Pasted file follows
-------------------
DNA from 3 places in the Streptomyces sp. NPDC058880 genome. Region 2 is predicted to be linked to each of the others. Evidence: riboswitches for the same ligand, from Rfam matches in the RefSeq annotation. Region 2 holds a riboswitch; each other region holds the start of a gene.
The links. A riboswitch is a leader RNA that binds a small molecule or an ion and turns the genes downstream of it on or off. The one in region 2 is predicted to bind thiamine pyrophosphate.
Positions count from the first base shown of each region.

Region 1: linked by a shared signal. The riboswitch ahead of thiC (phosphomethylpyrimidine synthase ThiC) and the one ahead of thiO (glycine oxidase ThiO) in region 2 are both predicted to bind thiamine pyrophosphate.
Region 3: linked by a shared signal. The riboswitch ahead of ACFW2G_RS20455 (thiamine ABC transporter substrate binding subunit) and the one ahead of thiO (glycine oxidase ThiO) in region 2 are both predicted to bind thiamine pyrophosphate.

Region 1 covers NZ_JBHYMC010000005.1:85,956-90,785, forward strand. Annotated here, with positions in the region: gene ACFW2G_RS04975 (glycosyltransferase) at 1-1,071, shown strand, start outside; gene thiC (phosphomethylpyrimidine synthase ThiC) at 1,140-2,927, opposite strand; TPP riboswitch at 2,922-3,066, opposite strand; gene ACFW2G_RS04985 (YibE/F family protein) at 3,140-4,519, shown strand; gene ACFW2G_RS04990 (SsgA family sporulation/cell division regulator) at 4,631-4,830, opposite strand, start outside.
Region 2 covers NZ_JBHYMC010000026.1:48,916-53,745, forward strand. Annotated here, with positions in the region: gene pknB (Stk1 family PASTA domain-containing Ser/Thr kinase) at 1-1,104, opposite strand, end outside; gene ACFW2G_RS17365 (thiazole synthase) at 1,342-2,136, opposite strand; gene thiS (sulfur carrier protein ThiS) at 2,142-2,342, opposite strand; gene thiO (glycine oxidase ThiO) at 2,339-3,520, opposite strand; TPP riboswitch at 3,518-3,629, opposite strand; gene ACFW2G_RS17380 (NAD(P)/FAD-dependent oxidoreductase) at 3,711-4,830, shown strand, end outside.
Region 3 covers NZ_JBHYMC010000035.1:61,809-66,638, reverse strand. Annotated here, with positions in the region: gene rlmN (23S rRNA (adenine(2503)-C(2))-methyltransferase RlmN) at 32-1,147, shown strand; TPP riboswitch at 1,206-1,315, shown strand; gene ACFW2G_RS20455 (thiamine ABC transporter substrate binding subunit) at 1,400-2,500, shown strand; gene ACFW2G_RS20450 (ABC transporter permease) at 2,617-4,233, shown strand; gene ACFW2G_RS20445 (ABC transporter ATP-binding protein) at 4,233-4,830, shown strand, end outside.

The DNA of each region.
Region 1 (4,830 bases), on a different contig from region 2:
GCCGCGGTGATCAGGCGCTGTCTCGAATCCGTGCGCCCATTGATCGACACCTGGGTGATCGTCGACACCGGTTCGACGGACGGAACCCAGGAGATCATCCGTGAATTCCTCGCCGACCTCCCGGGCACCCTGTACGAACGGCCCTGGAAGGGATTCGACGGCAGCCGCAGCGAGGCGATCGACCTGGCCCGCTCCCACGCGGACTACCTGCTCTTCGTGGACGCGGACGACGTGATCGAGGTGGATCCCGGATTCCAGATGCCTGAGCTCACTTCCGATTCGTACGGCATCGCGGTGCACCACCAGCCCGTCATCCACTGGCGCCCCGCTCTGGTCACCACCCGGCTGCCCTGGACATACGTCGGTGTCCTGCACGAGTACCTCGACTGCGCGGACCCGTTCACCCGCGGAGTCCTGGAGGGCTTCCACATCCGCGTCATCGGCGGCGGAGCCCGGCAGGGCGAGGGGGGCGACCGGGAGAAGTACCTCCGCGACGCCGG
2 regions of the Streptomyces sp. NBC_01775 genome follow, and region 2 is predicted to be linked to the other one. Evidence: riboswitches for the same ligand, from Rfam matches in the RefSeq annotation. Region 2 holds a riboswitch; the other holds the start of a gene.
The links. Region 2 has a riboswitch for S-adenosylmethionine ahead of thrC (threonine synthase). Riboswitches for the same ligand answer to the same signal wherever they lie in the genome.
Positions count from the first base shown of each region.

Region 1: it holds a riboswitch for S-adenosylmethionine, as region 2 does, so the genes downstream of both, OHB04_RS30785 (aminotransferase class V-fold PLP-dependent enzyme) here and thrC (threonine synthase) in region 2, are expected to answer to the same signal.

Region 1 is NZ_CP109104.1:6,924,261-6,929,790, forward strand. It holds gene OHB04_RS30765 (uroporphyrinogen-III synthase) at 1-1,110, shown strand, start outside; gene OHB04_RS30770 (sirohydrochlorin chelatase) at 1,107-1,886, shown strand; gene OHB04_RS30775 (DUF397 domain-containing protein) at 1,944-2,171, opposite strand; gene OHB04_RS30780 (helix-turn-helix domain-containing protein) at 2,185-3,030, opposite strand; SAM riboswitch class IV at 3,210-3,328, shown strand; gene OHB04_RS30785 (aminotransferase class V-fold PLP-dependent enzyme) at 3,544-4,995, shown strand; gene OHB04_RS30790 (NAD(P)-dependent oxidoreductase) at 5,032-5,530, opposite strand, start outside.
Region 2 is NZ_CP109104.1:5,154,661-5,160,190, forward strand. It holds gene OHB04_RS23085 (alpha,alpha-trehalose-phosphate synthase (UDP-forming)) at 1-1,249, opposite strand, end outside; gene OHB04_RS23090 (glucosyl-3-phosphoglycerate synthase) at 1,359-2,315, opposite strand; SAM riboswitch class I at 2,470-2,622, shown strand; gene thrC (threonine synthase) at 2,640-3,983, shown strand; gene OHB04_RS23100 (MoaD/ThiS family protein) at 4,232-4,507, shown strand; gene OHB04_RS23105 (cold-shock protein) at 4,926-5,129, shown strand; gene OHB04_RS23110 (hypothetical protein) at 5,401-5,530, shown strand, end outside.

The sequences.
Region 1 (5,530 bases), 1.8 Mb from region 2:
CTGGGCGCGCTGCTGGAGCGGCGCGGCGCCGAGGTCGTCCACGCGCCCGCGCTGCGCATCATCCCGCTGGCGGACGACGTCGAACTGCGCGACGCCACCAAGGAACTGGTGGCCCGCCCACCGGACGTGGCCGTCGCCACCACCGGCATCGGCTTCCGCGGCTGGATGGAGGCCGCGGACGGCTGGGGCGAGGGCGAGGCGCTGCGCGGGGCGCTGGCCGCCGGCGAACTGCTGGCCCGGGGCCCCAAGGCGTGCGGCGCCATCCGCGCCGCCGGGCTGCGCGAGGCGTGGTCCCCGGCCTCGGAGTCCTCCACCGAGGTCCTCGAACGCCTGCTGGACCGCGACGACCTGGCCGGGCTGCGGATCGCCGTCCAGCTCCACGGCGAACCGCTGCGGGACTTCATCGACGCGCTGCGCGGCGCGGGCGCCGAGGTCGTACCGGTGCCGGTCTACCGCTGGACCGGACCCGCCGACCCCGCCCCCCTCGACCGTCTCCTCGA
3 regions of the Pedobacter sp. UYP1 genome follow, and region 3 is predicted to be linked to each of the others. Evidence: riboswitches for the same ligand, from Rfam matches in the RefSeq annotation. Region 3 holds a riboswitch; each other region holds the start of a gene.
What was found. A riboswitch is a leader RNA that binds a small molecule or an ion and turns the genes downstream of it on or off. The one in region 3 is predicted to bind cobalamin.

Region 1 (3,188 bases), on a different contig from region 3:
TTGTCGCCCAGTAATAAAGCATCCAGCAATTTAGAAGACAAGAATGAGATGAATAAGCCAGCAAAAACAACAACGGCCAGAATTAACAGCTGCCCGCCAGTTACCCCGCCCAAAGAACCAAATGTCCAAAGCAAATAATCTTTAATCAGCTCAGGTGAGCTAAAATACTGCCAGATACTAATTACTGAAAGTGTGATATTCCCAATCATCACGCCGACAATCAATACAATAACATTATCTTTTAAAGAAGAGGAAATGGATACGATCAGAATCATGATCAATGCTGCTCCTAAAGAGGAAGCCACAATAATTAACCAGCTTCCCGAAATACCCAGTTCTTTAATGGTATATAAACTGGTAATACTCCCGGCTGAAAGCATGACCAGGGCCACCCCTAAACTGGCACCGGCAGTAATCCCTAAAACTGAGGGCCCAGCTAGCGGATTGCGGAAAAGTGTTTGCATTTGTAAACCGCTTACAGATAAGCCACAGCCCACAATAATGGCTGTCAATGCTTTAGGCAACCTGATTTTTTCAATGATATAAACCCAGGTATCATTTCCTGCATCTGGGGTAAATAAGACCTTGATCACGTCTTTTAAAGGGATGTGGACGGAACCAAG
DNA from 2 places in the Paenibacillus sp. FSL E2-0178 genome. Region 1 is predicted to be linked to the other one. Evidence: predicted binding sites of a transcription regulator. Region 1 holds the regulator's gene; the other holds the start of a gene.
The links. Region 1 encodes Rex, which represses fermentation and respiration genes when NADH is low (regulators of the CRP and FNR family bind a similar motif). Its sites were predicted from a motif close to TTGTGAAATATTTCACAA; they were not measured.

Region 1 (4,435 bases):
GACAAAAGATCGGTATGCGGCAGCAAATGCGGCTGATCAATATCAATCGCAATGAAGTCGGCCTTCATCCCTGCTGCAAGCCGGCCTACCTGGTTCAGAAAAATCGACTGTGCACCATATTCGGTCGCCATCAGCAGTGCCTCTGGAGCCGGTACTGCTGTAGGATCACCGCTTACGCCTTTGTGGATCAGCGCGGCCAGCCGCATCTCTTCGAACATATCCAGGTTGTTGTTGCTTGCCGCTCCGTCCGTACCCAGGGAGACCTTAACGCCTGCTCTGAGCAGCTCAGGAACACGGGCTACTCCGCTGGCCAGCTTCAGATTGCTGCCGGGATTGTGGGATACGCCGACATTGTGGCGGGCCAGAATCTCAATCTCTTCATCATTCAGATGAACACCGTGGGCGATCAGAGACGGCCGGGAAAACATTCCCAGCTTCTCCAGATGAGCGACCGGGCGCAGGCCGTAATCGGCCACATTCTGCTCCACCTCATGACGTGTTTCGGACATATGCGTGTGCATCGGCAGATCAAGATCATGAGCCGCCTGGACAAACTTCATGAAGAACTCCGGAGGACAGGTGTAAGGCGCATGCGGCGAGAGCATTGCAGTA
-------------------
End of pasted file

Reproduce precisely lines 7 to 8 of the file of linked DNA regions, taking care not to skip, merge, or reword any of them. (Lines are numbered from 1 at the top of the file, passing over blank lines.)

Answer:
Region 2 covers NZ_JBHYMC010000026.1:48,916-53,745, forward strand. Annotated here, with positions in the region: gene pknB (Stk1 family PASTA domain-containing Ser/Thr kinase) at 1-1,104, opposite strand, end outside; gene ACFW2G_RS17365 (thiazole synthase) at 1,342-2,136, opposite strand; gene thiS (sulfur carrier protein ThiS) at 2,142-2,342, opposite strand; gene thiO (glycine oxidase ThiO) at 2,339-3,520, opposite strand; TPP riboswitch at 3,518-3,629, opposite strand; gene ACFW2G_RS17380 (NAD(P)/FAD-dependent oxidoreductase) at 3,711-4,830, shown strand, end outside.
Region 3 covers NZ_JBHYMC010000035.1:61,809-66,638, reverse strand. Annotated here, with positions in the region: gene rlmN (23S rRNA (adenine(2503)-C(2))-methyltransferase RlmN) at 32-1,147, shown strand; TPP riboswitch at 1,206-1,315, shown strand; gene ACFW2G_RS20455 (thiamine ABC transporter substrate binding subunit) at 1,400-2,500, shown strand; gene ACFW2G_RS20450 (ABC transporter permease) at 2,617-4,233, shown strand; gene ACFW2G_RS20445 (ABC transporter ATP-binding protein) at 4,233-4,830, shown strand, end outside.